Thanking some hosts for granting her a personal tour of Robben Island, she inferred that the Constitution of South Africa was a shining example of turning the most brutal lessons of a bloody history into the most humane protections of a rights-based ideal.
The former Adjunct Professor for the Master’s in Development Practice program at Columbia University, went on to say that the United Nations was proud to have benefited from the wise counsel and active contributions of a number of sons and daughters of this great nation – referring to South Africa.
“This includes my colleague, the outstanding head of UN Women, Phumzile Mlambo-Ngcuka, who I am proud to call a sister, a friend and a mentor. I know that she is saddened to not be here with us today,” she declared.
In the momentum of her address, Mohammed mentioned the likes of Charlotte Maxeke, Lillian Ngoyi, Albertina Sisulu, Gertrude Shope, Ruth First, Fatima Meer, Adelaide Tambo, Emma Mashinini, Winnie Madikizela-Mandela, Sophie de Bruyn, Helen Suzman and Mamphela Ramphele to show how South African women have been at the vanguard of change globally.
She offered that the mid-1950s march by some 20 000 women of this country to protest the pass laws under the powerful slogan of: You Strike a Woman, You Strike a Rock – was a turning point in the struggle against apartheid.
“South Africa women”, she suggested, “have been leaders for change.”
A onetime Senior Special Assistant to the President of Nigeria on the Millennium Development Goals, she said that gender equality was central to Madiba’s vision of equality, and central to the struggle for freedom.
“This was the result of women’s tireless mobilisation. Nelson Mandela taught that freedom is indivisible, noting that the chains on any one of my people were the chains on all of them; the chains on all of my people were the chains on me.
Speaking before the first Parliament in 1994, he declared that freedom cannot be achieved unless the women have been emancipated from all forms of oppression,” she added.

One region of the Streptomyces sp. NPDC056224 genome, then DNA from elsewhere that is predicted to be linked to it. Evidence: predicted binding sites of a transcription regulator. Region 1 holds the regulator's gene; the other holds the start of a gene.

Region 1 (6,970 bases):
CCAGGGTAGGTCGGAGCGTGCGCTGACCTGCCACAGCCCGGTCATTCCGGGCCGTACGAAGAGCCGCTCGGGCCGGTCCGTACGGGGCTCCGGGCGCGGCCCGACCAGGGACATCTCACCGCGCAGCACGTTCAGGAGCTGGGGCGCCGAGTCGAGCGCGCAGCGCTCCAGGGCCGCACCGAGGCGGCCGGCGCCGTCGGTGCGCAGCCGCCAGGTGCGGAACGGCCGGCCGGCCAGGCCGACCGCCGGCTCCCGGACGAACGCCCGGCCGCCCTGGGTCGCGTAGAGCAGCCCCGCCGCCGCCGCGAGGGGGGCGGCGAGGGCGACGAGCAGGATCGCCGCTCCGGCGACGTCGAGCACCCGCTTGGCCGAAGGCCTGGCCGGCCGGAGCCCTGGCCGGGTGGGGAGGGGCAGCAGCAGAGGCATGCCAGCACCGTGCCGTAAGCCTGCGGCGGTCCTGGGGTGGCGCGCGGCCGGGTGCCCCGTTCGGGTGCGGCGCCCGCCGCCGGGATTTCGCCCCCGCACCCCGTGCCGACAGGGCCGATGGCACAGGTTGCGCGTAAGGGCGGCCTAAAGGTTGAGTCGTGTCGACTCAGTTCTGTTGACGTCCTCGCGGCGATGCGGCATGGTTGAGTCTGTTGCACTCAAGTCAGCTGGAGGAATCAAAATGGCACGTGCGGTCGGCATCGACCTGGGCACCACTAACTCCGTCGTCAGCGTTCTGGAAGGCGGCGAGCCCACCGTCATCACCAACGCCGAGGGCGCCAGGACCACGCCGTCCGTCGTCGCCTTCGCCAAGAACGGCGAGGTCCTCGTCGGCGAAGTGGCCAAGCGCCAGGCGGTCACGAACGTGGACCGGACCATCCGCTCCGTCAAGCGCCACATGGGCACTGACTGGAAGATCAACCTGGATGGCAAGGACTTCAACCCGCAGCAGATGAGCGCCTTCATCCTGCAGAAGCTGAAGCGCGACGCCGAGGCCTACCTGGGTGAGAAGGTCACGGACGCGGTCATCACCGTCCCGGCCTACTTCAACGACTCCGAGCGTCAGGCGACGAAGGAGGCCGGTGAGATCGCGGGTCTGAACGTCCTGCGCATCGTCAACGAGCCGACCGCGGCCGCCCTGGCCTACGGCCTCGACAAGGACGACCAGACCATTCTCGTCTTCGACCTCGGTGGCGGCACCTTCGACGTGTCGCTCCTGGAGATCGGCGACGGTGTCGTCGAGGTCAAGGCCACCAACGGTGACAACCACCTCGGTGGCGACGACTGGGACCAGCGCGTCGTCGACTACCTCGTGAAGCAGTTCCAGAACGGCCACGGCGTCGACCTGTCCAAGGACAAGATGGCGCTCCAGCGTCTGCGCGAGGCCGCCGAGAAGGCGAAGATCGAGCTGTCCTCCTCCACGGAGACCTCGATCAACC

Mohammed also drew attention to a report issued recently by the World Economic Forum that it would take 217 years to equalise the pay and employment opportunities of men and women.
She said that women’s equal participation in the labour force would unlock $12-trillion in global growth, and that that money could be used to further access to education, health and services for all, not just for women – for all!
She offered that there was evidence that one of the greatest predictors of stability and resilience to conflict is levels of gender equality in a society.
Pointing out that as UN Deputy Secretary-General, she recently received some teenage visitors and had a dialogue with a young girl named Ekhlas Bajoo, a Yazidi woman who was captured and held by Daesh – Mohammed said that she was deeply moved by her plight but was struck by her powerful voice for justice.
Pending the engagement, Mohammed recalled a moment when, Hauwa Mohammed, victimised by Boko Haram and a lone face out of the thousands of girls, like the Chibok girls, who have suffered as a result of the terrorism in her own country, Nigeria – embraced a young woman from Iraq instantly, despite being total strangers who spoke different languages.
“They easily communicated messages to each other. They said, don’t give up hope. Let us win over the terrorists. Let us reach across the divisions. Let us build a better world,” she recalled.
Once in charge of coordinating Nigeria’s debt relief funds toward the achievement of its Millennium Development Goals, she claimed that socially, environmentally and politically, women have proven that when you invest in them, you got results for all – with the question being how to build on those gains and achieving true gender equality.